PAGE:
There’s strong arguments for public accommodations, particularly when the supply of services is limited. It’s easy to claim that businesses should have the right to choose what customers they’ll serve when there are twelve other bakers in the city. It’s a bit harder when there’s only one baker in town.

So, considering that currently the tech giants are acting more like, say the only baker in a town, should they be forced to provide platforms under public accommodations laws?

Personally, considering how each side has been flip-flopping on their normal core issues with each new twist of the culture/chattering war, I’d kind of like to see the debate.

Friday Quote- Dave Ramsey

02 Aug
August 2, 2018

A budget is not about restricting what you can spend. It gives you permission to spend without guilt or regret.

Another Blow to Federal Public Sector Unions

30 Jul
July 30, 2018

This executive order was signed before the recent Janus decision, but it just recently came to my attention. One of my issues with the public sector unit are union people doing union business while on the clock. For some employees, they may officially be filling a role, but they do union duties full time. Not anymore.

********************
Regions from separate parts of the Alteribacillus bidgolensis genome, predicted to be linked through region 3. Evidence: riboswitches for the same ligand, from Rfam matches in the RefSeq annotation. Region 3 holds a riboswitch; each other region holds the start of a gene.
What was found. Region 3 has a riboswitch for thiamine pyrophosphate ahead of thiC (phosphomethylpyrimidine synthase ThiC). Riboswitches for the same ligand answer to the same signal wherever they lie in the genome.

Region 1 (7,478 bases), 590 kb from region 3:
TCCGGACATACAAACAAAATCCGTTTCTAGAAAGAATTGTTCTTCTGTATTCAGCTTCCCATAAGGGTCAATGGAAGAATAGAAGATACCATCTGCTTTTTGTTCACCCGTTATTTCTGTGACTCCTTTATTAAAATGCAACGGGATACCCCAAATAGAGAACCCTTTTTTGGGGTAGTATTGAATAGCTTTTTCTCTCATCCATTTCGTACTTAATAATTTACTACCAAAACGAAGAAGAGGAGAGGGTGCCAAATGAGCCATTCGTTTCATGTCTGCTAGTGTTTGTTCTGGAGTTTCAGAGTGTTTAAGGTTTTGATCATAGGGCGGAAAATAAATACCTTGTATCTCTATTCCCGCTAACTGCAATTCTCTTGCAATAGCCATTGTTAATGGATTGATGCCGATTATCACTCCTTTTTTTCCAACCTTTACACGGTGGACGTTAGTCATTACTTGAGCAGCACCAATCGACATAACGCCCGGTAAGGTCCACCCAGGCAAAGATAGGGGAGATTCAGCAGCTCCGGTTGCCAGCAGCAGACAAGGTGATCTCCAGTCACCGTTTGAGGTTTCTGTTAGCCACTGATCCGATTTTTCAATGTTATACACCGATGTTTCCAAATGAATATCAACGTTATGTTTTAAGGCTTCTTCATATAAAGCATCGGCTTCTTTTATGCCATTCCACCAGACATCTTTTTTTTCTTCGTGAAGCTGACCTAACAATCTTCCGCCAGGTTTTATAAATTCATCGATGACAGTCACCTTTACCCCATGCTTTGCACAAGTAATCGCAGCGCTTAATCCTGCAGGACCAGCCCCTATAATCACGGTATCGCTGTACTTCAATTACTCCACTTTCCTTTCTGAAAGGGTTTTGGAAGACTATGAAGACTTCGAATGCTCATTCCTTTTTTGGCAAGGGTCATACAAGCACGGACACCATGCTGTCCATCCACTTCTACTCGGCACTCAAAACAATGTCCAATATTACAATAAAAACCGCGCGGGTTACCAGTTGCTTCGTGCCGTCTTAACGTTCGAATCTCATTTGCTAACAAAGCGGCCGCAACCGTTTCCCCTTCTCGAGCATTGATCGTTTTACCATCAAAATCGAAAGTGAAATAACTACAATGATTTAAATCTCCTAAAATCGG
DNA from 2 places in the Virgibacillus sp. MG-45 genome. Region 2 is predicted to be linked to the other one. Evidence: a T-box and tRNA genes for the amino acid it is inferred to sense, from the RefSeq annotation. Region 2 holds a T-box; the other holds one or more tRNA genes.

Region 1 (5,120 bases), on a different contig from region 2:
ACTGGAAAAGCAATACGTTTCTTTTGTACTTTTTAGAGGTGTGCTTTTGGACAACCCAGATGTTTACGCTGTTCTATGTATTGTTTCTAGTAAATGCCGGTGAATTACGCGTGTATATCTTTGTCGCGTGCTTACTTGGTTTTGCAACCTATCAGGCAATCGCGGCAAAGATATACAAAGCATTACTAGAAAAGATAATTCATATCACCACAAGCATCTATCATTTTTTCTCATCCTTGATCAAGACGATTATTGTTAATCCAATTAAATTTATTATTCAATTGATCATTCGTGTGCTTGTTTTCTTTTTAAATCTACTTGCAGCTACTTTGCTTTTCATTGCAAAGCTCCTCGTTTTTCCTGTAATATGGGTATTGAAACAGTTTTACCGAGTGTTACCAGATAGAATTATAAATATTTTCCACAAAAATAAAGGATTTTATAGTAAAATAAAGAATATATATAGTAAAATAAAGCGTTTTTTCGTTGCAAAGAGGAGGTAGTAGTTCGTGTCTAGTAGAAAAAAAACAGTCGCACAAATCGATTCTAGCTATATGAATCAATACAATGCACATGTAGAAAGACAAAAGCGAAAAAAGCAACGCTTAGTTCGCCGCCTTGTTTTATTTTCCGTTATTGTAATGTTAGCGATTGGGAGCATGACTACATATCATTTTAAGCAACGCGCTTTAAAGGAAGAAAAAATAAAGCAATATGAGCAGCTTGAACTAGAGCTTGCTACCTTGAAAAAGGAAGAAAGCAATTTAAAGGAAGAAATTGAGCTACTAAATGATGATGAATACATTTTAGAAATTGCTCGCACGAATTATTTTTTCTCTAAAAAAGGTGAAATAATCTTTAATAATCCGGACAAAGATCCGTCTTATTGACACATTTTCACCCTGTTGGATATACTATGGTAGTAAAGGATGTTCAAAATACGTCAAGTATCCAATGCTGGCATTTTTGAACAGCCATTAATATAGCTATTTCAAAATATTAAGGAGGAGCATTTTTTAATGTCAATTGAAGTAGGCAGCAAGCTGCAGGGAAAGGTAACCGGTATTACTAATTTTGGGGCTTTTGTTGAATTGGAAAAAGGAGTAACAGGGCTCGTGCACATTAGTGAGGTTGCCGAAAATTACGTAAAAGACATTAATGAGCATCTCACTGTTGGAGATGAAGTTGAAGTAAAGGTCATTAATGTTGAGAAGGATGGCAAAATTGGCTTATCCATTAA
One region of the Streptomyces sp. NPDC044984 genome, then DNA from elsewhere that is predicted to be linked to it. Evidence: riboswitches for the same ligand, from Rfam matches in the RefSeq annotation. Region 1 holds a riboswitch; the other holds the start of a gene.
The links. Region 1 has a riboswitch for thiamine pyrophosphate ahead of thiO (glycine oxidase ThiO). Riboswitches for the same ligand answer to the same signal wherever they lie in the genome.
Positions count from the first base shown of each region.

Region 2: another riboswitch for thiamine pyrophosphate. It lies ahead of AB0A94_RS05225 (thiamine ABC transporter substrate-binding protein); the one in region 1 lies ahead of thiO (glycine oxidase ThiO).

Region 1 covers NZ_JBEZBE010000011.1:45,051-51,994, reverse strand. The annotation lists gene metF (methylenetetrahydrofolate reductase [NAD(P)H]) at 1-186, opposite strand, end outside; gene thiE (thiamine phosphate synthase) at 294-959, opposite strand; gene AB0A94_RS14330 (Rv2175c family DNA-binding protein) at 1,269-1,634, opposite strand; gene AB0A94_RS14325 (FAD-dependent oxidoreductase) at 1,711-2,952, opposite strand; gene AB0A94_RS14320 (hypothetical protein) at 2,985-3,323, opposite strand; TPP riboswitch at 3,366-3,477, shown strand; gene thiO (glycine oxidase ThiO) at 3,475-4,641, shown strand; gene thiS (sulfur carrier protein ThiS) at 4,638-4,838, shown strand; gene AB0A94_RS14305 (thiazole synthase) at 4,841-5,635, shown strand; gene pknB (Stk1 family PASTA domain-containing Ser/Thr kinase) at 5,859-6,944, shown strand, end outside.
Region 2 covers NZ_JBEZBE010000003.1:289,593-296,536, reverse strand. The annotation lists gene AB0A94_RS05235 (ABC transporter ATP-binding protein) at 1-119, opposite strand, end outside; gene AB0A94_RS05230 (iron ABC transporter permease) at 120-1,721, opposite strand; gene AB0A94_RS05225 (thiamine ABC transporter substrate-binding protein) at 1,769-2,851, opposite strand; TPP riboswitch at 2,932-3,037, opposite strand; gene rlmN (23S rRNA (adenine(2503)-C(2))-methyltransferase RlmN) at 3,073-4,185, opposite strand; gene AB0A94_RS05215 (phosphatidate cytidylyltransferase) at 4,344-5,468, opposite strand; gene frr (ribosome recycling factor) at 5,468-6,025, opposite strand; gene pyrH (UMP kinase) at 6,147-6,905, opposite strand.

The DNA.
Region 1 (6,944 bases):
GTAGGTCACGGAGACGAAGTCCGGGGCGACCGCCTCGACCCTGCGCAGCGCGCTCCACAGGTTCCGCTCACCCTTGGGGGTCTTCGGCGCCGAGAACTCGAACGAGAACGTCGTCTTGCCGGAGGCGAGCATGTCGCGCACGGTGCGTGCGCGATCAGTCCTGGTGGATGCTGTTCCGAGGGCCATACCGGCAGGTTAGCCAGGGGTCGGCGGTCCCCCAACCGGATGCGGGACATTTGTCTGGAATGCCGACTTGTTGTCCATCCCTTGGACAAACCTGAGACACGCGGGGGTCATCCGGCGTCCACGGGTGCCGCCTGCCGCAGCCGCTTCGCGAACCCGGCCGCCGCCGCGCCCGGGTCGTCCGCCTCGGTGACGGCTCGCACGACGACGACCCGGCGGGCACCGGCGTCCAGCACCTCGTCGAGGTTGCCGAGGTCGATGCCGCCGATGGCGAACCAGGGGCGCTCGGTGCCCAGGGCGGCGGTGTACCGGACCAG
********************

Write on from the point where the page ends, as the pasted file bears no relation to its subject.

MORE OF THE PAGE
“…agencies should ensure that taxpayer-funded union time is used efficiently and authorized in amounts that are reasonable, necessary, and in the public interest. Federal employees should spend the clear majority of their duty hours working for the public. No agency should pay for Federal labor organizations’ expenses, except where required by law. Agencies should eliminate unrestricted grants of taxpayer-funded union time and instead require employees to obtain specific authorization before using such time. Agencies should also monitor use of taxpayer-funded union time, ensure it is used only for authorized purposes, and make information regarding its use readily available to the public.”

Agencies also are required to charge the unions rent for any space used for union duties.

Between this and SCOTUS, the unions are having a rough time. I can’t say I’m particularly upset about that.

Why Aren’t You Rubes Taking Risks?

12 Jul
July 12, 2018

Via Peter Grant, I stumbled across this little gem from CNBC about how those poor/foolish homeowners aren’t taking out HELOCs. Don’t they know that home equity is supposed to be used to fuel consumerism.